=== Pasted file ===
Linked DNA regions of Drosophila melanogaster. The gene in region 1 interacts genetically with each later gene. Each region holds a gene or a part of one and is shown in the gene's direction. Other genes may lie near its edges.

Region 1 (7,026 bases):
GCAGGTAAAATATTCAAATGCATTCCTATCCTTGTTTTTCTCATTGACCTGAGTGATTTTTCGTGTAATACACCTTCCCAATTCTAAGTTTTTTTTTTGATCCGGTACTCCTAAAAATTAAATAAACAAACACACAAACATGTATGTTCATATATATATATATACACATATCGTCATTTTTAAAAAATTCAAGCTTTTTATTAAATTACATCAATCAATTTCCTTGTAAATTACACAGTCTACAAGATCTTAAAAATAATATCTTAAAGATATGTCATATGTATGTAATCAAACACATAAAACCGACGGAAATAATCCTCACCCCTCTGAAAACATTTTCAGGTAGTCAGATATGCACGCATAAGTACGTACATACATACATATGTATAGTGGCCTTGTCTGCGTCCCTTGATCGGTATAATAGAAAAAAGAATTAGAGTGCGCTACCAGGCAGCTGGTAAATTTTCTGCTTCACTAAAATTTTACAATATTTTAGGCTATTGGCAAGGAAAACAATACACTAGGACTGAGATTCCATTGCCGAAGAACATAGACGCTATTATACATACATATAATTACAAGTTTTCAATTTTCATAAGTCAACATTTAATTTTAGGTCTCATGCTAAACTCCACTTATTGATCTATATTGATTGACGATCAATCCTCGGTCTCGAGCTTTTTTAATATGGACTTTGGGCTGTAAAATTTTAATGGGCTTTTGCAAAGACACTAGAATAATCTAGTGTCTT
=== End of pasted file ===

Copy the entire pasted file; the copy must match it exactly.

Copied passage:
Linked DNA regions of Drosophila melanogaster. The gene in region 1 interacts genetically with each later gene. Each region holds a gene or a part of one and is shown in the gene's direction. Other genes may lie near its edges.

Region 1 (7,026 bases):
GCAGGTAAAATATTCAAATGCATTCCTATCCTTGTTTTTCTCATTGACCTGAGTGATTTTTCGTGTAATACACCTTCCCAATTCTAAGTTTTTTTTTTGATCCGGTACTCCTAAAAATTAAATAAACAAACACACAAACATGTATGTTCATATATATATATATACACATATCGTCATTTTTAAAAAATTCAAGCTTTTTATTAAATTACATCAATCAATTTCCTTGTAAATTACACAGTCTACAAGATCTTAAAAATAATATCTTAAAGATATGTCATATGTATGTAATCAAACACATAAAACCGACGGAAATAATCCTCACCCCTCTGAAAACATTTTCAGGTAGTCAGATATGCACGCATAAGTACGTACATACATACATATGTATAGTGGCCTTGTCTGCGTCCCTTGATCGGTATAATAGAAAAAAGAATTAGAGTGCGCTACCAGGCAGCTGGTAAATTTTCTGCTTCACTAAAATTTTACAATATTTTAGGCTATTGGCAAGGAAAACAATACACTAGGACTGAGATTCCATTGCCGAAGAACATAGACGCTATTATACATACATATAATTACAAGTTTTCAATTTTCATAAGTCAACATTTAATTTTAGGTCTCATGCTAAACTCCACTTATTGATCTATATTGATTGACGATCAATCCTCGGTCTCGAGCTTTTTTAATATGGACTTTGGGCTGTAAAATTTTAATGGGCTTTTGCAAAGACACTAGAATAATCTAGTGTCTT